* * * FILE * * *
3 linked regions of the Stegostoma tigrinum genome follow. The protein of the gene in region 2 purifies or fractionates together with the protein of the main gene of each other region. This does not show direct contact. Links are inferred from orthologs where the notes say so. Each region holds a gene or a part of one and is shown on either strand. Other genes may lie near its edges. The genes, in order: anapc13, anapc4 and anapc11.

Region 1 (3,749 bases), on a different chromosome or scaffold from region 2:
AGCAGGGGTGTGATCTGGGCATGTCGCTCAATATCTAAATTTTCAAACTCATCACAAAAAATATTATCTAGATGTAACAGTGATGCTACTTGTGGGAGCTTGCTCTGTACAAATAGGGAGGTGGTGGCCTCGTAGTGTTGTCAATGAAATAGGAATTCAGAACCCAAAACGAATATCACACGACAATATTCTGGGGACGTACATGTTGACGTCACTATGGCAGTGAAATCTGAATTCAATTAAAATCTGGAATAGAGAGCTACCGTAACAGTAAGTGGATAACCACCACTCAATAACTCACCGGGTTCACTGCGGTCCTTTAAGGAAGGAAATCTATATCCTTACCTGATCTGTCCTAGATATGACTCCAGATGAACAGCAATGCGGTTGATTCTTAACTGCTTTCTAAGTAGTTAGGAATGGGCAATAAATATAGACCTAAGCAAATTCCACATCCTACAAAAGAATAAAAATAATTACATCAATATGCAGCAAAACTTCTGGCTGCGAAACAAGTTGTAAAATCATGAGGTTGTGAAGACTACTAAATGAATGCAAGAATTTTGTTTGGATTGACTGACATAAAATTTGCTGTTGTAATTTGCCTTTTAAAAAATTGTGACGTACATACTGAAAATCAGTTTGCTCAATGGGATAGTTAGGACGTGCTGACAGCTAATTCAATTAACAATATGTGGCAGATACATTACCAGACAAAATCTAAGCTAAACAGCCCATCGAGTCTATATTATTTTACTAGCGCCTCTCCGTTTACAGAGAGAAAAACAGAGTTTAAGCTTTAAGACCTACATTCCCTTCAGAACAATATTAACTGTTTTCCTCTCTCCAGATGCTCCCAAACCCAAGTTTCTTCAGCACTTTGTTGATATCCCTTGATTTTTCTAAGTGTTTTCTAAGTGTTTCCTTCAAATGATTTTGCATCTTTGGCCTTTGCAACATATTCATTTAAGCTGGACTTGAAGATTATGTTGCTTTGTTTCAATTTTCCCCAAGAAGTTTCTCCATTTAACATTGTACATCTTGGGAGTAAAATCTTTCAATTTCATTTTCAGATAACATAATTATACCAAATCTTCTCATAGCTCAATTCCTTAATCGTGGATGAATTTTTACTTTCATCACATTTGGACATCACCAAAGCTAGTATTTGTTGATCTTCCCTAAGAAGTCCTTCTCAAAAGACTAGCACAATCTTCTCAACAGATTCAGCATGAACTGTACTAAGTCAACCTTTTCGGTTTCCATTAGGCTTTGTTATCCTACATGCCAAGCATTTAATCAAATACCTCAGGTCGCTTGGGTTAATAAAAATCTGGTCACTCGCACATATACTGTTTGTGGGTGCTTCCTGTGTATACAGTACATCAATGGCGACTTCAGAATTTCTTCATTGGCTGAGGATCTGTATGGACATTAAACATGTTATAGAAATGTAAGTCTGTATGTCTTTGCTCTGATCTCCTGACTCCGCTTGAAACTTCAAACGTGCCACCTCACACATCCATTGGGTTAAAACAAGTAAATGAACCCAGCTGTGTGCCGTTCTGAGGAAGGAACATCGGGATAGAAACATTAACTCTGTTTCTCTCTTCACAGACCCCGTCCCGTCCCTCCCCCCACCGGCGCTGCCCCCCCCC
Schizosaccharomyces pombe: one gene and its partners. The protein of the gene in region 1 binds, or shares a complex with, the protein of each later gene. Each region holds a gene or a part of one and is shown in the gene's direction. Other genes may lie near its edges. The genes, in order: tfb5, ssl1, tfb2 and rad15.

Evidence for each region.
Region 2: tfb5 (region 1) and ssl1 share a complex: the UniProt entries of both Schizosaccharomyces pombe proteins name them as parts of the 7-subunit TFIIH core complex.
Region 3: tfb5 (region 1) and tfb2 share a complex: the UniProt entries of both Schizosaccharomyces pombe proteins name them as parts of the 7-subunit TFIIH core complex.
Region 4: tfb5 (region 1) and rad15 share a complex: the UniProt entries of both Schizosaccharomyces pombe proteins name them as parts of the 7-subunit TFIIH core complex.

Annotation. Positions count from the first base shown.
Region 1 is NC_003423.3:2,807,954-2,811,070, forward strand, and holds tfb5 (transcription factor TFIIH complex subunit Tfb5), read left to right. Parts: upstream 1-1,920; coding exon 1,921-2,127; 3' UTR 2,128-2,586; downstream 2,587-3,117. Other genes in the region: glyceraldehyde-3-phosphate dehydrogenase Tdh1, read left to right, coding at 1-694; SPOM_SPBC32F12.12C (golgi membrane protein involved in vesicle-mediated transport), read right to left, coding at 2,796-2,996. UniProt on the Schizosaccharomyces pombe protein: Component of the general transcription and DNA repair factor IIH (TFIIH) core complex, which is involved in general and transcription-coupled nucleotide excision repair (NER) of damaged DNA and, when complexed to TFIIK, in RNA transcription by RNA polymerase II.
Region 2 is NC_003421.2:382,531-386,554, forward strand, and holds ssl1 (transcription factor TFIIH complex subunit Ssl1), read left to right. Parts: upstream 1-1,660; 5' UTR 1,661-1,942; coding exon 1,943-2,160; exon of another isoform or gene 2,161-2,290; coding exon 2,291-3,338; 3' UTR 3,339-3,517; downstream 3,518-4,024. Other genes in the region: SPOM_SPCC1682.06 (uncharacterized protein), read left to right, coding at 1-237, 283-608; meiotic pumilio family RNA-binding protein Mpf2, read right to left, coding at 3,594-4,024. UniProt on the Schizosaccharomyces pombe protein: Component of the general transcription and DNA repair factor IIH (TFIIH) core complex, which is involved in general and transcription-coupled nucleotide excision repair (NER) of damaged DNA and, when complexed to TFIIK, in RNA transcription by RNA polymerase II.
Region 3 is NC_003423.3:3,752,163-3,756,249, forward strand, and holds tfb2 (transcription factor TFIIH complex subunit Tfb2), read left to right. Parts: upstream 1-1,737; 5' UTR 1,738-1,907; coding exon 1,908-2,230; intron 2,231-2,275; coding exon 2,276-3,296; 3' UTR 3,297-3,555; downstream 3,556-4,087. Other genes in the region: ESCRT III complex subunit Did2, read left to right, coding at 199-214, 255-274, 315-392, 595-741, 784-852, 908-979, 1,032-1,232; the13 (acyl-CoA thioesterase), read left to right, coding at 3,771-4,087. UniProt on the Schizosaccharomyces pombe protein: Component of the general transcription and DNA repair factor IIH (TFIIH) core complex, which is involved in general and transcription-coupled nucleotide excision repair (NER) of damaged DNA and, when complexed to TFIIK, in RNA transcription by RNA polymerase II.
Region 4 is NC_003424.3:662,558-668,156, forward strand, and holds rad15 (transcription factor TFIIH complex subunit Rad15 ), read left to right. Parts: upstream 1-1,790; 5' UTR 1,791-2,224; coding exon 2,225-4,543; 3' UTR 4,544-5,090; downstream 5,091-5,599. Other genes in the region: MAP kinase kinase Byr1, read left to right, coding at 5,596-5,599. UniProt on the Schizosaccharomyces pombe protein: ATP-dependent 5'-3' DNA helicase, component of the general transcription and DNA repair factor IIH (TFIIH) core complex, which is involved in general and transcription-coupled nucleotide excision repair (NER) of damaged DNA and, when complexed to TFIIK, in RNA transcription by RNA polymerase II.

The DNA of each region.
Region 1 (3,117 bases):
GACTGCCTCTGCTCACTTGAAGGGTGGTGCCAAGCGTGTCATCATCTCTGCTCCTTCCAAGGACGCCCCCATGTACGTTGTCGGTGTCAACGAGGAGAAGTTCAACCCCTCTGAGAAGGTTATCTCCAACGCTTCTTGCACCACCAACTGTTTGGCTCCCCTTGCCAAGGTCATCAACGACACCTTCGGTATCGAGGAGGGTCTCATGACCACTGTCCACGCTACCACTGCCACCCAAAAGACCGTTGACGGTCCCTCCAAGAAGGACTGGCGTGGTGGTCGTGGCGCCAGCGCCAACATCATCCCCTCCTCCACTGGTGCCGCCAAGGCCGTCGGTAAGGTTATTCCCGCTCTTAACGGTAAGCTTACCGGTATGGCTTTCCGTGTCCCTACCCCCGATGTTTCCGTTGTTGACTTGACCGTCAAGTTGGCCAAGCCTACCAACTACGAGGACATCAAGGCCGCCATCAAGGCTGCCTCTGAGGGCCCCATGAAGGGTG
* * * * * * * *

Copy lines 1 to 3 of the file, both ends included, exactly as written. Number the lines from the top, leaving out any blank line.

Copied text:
3 linked regions of the Stegostoma tigrinum genome follow. The protein of the gene in region 2 purifies or fractionates together with the protein of the main gene of each other region. This does not show direct contact. Links are inferred from orthologs where the notes say so. Each region holds a gene or a part of one and is shown on either strand. Other genes may lie near its edges. The genes, in order: anapc13, anapc4 and anapc11.

Region 1 (3,749 bases), on a different chromosome or scaffold from region 2:
AGCAGGGGTGTGATCTGGGCATGTCGCTCAATATCTAAATTTTCAAACTCATCACAAAAAATATTATCTAGATGTAACAGTGATGCTACTTGTGGGAGCTTGCTCTGTACAAATAGGGAGGTGGTGGCCTCGTAGTGTTGTCAATGAAATAGGAATTCAGAACCCAAAACGAATATCACACGACAATATTCTGGGGACGTACATGTTGACGTCACTATGGCAGTGAAATCTGAATTCAATTAAAATCTGGAATAGAGAGCTACCGTAACAGTAAGTGGATAACCACCACTCAATAACTCACCGGGTTCACTGCGGTCCTTTAAGGAAGGAAATCTATATCCTTACCTGATCTGTCCTAGATATGACTCCAGATGAACAGCAATGCGGTTGATTCTTAACTGCTTTCTAAGTAGTTAGGAATGGGCAATAAATATAGACCTAAGCAAATTCCACATCCTACAAAAGAATAAAAATAATTACATCAATATGCAGCAAAACTTCTGGCTGCGAAACAAGTTGTAAAATCATGAGGTTGTGAAGACTACTAAATGAATGCAAGAATTTTGTTTGGATTGACTGACATAAAATTTGCTGTTGTAATTTGCCTTTTAAAAAATTGTGACGTACATACTGAAAATCAGTTTGCTCAATGGGATAGTTAGGACGTGCTGACAGCTAATTCAATTAACAATATGTGGCAGATACATTACCAGACAAAATCTAAGCTAAACAGCCCATCGAGTCTATATTATTTTACTAGCGCCTCTCCGTTTACAGAGAGAAAAACAGAGTTTAAGCTTTAAGACCTACATTCCCTTCAGAACAATATTAACTGTTTTCCTCTCTCCAGATGCTCCCAAACCCAAGTTTCTTCAGCACTTTGTTGATATCCCTTGATTTTTCTAAGTGTTTTCTAAGTGTTTCCTTCAAATGATTTTGCATCTTTGGCCTTTGCAACATATTCATTTAAGCTGGACTTGAAGATTATGTTGCTTTGTTTCAATTTTCCCCAAGAAGTTTCTCCATTTAACATTGTACATCTTGGGAGTAAAATCTTTCAATTTCATTTTCAGATAACATAATTATACCAAATCTTCTCATAGCTCAATTCCTTAATCGTGGATGAATTTTTACTTTCATCACATTTGGACATCACCAAAGCTAGTATTTGTTGATCTTCCCTAAGAAGTCCTTCTCAAAAGACTAGCACAATCTTCTCAACAGATTCAGCATGAACTGTACTAAGTCAACCTTTTCGGTTTCCATTAGGCTTTGTTATCCTACATGCCAAGCATTTAATCAAATACCTCAGGTCGCTTGGGTTAATAAAAATCTGGTCACTCGCACATATACTGTTTGTGGGTGCTTCCTGTGTATACAGTACATCAATGGCGACTTCAGAATTTCTTCATTGGCTGAGGATCTGTATGGACATTAAACATGTTATAGAAATGTAAGTCTGTATGTCTTTGCTCTGATCTCCTGACTCCGCTTGAAACTTCAAACGTGCCACCTCACACATCCATTGGGTTAAAACAAGTAAATGAACCCAGCTGTGTGCCGTTCTGAGGAAGGAACATCGGGATAGAAACATTAACTCTGTTTCTCTCTTCACAGACCCCGTCCCGTCCCTCCCCCCACCGGCGCTGCCCCCCCCC